tag:blogger.com,1999:blog-2999230124118604245.post4913450902228122709..comments2021-05-12T06:11:37.717-04:00Comments on Gurney Journey: Circles in PerspectiveJames Gurneyhttp://www.blogger.com/profile/01870848001990898499noreply@blogger.comBlogger9125tag:blogger.com,1999:blog-2999230124118604245.post-83521103742706932592016-10-31T22:05:27.909-04:002016-10-31T22:05:27.909-04:00A flattened circle and a flattened ellipse do not ...A flattened circle and a flattened ellipse do not look the same. Basically, an ellipse and a circle do not start out as the same form looked at straight on, and, when put in perspective, they are slightly different.<br /><br />RichardRichardhttps://www.blogger.com/profile/17379829398318583919noreply@blogger.comtag:blogger.com,1999:blog-2999230124118604245.post-5793457829785716592016-10-31T18:39:48.293-04:002016-10-31T18:39:48.293-04:00thank you for the information. :)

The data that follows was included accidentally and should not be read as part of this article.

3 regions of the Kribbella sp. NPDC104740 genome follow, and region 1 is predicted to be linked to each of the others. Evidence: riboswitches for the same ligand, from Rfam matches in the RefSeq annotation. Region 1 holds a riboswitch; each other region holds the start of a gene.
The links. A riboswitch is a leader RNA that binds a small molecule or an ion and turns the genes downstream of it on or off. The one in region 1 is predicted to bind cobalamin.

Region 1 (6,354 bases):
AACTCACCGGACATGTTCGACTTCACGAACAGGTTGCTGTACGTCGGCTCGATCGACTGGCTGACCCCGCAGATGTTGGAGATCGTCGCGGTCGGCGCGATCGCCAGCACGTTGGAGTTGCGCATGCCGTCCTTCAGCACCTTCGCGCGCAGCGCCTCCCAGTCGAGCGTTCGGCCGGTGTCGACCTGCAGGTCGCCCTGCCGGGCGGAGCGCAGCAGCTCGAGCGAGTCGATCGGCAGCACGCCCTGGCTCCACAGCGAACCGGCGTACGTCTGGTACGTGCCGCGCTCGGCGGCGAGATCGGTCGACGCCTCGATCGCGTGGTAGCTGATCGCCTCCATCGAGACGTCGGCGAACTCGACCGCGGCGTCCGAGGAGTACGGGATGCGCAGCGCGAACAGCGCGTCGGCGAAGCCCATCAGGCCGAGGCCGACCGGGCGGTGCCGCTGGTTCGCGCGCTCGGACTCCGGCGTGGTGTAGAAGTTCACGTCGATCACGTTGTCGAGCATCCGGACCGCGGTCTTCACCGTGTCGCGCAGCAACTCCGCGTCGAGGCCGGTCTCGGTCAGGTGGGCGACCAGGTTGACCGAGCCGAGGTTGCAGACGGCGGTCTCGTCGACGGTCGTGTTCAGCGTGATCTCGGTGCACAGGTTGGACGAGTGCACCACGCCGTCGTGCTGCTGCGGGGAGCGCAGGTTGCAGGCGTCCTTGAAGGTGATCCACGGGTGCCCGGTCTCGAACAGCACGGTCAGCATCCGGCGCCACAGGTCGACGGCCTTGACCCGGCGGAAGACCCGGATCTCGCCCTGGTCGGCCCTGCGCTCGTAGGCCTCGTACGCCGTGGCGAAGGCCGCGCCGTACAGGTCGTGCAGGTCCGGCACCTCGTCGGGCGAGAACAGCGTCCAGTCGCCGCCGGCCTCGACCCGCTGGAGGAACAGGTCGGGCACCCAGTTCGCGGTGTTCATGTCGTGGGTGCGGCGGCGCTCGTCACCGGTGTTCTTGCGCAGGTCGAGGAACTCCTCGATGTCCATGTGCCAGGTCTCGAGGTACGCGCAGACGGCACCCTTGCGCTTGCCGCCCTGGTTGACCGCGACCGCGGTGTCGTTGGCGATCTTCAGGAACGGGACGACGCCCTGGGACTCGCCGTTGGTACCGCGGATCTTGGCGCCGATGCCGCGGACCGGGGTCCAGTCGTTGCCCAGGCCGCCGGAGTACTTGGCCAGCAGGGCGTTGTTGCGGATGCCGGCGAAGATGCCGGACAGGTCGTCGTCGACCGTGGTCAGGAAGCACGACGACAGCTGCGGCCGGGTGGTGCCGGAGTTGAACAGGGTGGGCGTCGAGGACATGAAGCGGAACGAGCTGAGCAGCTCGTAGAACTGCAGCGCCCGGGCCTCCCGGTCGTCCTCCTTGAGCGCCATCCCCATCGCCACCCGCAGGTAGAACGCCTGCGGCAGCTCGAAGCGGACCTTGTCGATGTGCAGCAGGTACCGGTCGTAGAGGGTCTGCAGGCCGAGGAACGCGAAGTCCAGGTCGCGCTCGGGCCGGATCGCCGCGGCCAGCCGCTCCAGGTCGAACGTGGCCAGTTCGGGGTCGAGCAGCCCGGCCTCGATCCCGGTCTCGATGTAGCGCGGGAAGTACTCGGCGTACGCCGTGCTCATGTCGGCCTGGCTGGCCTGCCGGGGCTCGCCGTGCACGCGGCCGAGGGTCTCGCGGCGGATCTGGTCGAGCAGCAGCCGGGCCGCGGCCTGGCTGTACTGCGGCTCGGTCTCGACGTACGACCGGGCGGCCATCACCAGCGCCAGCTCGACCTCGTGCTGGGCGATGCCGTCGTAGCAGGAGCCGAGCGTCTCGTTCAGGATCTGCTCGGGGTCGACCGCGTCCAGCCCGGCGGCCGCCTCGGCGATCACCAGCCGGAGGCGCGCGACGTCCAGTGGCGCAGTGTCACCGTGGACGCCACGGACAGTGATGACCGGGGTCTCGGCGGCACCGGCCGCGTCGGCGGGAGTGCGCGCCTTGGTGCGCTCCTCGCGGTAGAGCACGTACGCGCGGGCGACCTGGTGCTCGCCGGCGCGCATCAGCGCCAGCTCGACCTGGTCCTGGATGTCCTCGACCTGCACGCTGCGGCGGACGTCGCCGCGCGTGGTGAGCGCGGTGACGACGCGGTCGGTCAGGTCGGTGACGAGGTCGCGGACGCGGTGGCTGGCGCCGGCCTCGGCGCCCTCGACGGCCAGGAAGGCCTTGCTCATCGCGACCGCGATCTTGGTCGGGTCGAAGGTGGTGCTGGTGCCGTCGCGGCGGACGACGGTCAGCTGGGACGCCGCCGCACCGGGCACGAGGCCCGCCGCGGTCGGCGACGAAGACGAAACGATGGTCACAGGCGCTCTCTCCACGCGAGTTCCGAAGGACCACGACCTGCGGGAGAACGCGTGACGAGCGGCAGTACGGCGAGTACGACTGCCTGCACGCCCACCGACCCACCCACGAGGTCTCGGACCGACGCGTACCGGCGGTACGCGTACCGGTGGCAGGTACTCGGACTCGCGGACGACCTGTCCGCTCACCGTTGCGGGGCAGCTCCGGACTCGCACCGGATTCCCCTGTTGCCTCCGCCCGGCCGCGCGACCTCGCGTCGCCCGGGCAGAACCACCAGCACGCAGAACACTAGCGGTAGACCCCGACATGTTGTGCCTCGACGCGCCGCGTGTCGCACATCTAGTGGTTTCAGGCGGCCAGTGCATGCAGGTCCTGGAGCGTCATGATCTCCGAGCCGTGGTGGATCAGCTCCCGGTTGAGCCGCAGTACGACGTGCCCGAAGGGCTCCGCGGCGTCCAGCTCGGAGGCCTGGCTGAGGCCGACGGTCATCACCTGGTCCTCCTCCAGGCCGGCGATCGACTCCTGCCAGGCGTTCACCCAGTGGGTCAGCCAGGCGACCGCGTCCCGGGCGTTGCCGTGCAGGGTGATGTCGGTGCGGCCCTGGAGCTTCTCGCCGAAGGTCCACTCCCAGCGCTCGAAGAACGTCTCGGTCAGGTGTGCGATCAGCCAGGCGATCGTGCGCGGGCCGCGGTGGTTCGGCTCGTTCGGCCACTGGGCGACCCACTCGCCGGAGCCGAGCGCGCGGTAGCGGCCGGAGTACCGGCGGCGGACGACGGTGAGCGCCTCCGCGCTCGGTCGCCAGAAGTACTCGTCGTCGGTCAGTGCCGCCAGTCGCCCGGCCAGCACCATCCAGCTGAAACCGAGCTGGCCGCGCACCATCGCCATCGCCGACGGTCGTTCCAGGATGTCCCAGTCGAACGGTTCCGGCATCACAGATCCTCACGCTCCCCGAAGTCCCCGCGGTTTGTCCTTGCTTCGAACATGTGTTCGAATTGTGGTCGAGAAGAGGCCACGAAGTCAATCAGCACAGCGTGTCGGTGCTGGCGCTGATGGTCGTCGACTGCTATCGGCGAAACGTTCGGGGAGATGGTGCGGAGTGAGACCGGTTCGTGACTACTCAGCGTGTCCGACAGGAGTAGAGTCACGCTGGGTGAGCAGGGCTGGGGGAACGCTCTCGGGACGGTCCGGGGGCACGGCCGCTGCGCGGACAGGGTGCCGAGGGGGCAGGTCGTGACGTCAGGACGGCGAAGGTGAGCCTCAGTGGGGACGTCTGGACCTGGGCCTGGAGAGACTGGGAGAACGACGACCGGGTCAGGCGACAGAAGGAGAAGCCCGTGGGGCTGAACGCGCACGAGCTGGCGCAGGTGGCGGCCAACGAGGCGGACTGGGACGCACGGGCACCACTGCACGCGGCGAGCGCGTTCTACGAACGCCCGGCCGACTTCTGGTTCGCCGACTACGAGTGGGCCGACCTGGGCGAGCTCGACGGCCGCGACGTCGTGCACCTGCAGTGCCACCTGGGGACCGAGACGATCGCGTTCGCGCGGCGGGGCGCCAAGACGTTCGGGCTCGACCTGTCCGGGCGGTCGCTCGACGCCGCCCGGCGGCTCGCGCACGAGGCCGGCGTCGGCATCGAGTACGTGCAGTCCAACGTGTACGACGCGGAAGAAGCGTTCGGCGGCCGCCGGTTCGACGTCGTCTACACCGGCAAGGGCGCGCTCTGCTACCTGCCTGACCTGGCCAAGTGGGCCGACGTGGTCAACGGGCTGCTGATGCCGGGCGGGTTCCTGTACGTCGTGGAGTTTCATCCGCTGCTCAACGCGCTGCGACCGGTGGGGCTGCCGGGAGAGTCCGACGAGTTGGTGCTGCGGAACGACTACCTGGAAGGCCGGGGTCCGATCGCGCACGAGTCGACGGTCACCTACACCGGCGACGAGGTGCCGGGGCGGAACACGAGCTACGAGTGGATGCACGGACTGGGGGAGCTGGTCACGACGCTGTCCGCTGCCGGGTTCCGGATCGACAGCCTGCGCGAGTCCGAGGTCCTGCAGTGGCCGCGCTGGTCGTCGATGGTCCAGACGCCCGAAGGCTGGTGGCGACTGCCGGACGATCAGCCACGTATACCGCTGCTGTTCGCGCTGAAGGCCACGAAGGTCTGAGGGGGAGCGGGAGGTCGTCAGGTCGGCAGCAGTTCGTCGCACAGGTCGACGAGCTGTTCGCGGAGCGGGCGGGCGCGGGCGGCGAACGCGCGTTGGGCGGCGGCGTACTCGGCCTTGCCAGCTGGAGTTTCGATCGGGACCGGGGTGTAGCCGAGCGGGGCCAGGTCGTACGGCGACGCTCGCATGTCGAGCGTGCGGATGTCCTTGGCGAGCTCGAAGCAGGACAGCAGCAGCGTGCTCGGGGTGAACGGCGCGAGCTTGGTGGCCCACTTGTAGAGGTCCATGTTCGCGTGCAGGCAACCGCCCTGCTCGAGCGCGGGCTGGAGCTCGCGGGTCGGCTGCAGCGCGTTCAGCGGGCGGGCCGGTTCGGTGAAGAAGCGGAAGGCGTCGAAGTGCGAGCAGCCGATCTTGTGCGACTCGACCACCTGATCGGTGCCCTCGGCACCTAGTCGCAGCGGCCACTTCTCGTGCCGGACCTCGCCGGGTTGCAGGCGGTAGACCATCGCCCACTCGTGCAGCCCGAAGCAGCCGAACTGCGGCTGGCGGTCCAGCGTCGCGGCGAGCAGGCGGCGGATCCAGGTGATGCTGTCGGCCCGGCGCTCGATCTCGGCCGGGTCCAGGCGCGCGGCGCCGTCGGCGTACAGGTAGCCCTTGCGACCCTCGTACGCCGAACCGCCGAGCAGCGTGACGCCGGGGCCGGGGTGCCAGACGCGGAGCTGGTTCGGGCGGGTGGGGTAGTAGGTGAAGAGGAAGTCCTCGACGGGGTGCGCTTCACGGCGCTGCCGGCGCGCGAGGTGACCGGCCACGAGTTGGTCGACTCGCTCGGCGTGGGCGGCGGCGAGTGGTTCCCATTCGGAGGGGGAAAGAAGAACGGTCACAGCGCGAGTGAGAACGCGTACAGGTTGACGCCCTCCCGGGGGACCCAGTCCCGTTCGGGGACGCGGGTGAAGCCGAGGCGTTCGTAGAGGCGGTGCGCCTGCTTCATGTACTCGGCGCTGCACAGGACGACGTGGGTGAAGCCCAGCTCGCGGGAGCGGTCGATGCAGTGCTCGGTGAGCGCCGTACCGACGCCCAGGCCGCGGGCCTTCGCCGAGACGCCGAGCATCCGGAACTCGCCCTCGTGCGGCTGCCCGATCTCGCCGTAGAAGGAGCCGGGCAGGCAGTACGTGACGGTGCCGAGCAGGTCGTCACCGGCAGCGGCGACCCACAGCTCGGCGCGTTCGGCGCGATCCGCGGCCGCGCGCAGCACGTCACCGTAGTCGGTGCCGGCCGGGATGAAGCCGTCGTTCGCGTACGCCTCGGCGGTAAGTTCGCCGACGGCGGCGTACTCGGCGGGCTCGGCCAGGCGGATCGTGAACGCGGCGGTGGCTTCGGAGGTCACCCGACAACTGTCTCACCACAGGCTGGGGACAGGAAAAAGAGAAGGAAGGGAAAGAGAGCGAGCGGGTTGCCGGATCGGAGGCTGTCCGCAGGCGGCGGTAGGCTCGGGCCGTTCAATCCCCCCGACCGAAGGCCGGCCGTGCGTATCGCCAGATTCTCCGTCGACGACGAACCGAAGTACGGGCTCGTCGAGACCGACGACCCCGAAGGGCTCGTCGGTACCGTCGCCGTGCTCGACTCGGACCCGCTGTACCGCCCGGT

how do you draw...thank you for the information. :)<br /><br />how do you draw a spiral staircase in perspective? i can never get the steps quite right.Suzuhttps://www.blogger.com/profile/12455826536442838263noreply@blogger.comtag:blogger.com,1999:blog-2999230124118604245.post-35444698115258968842016-10-30T19:05:25.590-04:002016-10-30T19:05:25.590-04:00Thank you all for your answers. I'll look that...Thank you all for your answers. I'll look that book up and also I will follow Gavin's advice.Carmen Cerezohttps://www.blogger.com/profile/05499961274603597040noreply@blogger.comtag:blogger.com,1999:blog-2999230124118604245.post-13438418871542319392016-10-30T09:22:42.449-04:002016-10-30T09:22:42.449-04:00As a self-taught artist, I had a grasp of the basi...As a self-taught artist, I had a grasp of the basic concepts of perspective when I first started learning how to draw, but I wish I studied it more thoroughly from the outset. I now have it thoroughly embedded in my mind, so even if I'm doing a quick sketch I know where the viewer's eye is and where the vanishing points lie. It saves a lot of time and error.<br /><br />In answer to Carmen, I would say that after a while you just get a feel for it. It may help to start with a mechanical exactness of laying everything out with a ruler, and then you can progress freehand, and after practice your mindset begins to see everything in three dimensional space and you can position objects and features accordingly with only a minimal of freehand marks. Like most things, it just comes down to practice and experience.<br /><br />I'm sure you've covered it before James, but perhaps in a future lesson you can cover those ellipses that are on tilted planes, such as the tops of the windows as they curve around the tower? I know this one confuses a lot of people.Gavinhttps://www.blogger.com/profile/12120455549012225566noreply@blogger.comtag:blogger.com,1999:blog-2999230124118604245.post-33853128809642854842016-10-29T19:28:35.621-04:002016-10-29T19:28:35.621-04:00One way to work out the depth of a cube to make it...One way to work out the depth of a cube to make it properly square is to use a diagonal vanishing point (where that is depends on the distance of the viewer). A modern book that covers it in an easy way is "Vanishing Point: Perspective for Comics from the Ground Up" by Jason Cheeseman-Meyer. (Sorry, I am in a rush - can you find a link to it James?)Amandahttps://www.blogger.com/profile/07311388915043819102noreply@blogger.comtag:blogger.com,1999:blog-2999230124118604245.post-36152242282277274102016-10-29T18:34:51.363-04:002016-10-29T18:34:51.363-04:00I have always wondered how you know how wide must ...I have always wondered how you know how wide must the square be regarding the placement from the vanishing point. I mean, we know that the closer to the vanishing point, the skinnier the square, but how do you know HOW skinny? Carmen Cerezohttps://www.blogger.com/profile/05499961274603597040noreply@blogger.comtag:blogger.com,1999:blog-2999230124118604245.post-20343710001553763502016-10-29T17:46:10.567-04:002016-10-29T17:46:10.567-04:00I always have drawn my circles in perspective with...I always have drawn my circles in perspective with this method, although i never found a good way to make sure that the square used to build the circles is actually a square ... (how do you know if both sides are the same length?).<br /><br />FlatClemhttps://www.blogger.com/profile/11228078119789844292noreply@blogger.comtag:blogger.com,1999:blog-2999230124118604245.post-10894413603731077792016-10-29T15:13:54.074-04:002016-10-29T15:13:54.074-04:00This way of showing how to construct a circle in a...This way of showing how to construct a circle in a box, crops up a lot in my classes. I use a similar demonstration to show arches in bridges. <br />Perspective lessons never win prizes for popularity but it is so nice when you see people 'get it' when they've been having problems trying to draw something.<br /><br />I still find perspective fun. David Webbhttps://www.blogger.com/profile/04625249236436381416noreply@blogger.comtag:blogger.com,1999:blog-2999230124118604245.post-55353915967863779872016-10-29T11:13:41.354-04:002016-10-29T11:13:41.354-04:00In one of the Craftsy courses on drawing, the inst...In one of the Craftsy courses on drawing, the instructor advises filling a tall cylindrical vase with water, and gradually removing a few inches at time, drawing the surface as you do, Pilgrimhttps://www.blogger.com/profile/13263860830512792429noreply@blogger.com